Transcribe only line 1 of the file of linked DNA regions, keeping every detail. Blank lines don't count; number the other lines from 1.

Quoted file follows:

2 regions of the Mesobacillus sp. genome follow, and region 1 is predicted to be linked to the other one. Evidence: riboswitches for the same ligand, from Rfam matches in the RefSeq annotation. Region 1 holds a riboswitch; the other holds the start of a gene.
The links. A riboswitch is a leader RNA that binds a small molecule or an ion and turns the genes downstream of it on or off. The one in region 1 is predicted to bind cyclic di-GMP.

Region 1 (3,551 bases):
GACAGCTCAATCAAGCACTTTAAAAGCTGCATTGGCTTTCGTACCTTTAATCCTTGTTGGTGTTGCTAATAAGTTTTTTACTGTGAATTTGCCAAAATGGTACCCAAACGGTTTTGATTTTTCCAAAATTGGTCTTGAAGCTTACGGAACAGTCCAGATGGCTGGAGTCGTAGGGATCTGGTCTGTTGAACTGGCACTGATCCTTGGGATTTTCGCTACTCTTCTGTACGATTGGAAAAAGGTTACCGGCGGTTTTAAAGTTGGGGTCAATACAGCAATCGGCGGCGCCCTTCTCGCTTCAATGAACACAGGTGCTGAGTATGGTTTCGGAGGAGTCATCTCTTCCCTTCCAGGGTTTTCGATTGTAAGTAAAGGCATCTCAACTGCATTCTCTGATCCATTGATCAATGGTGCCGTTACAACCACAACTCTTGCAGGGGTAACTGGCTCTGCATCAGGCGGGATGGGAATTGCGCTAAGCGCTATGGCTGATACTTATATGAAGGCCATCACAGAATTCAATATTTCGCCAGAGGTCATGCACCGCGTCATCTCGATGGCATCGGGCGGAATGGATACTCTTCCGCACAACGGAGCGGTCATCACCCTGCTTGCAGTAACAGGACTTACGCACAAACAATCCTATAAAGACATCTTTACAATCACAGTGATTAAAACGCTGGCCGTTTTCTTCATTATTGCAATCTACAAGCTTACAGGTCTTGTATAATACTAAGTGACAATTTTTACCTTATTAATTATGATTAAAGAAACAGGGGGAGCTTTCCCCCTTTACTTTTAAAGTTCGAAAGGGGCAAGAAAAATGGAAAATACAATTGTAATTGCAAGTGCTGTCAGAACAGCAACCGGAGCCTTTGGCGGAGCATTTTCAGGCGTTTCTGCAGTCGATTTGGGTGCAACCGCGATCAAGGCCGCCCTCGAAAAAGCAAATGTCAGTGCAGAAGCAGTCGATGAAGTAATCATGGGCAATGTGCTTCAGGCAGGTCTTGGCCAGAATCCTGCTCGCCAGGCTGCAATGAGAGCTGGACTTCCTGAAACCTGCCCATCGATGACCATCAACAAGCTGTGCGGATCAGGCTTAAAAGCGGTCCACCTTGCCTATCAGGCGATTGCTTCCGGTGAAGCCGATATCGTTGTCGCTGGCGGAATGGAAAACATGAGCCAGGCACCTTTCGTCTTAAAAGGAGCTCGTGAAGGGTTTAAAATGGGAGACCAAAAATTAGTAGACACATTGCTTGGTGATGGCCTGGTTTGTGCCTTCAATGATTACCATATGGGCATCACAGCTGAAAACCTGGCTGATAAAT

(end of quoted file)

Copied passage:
2 regions of the Mesobacillus sp. genome follow, and region 1 is predicted to be linked to the other one. Evidence: riboswitches for the same ligand, from Rfam matches in the RefSeq annotation. Region 1 holds a riboswitch; the other holds the start of a gene.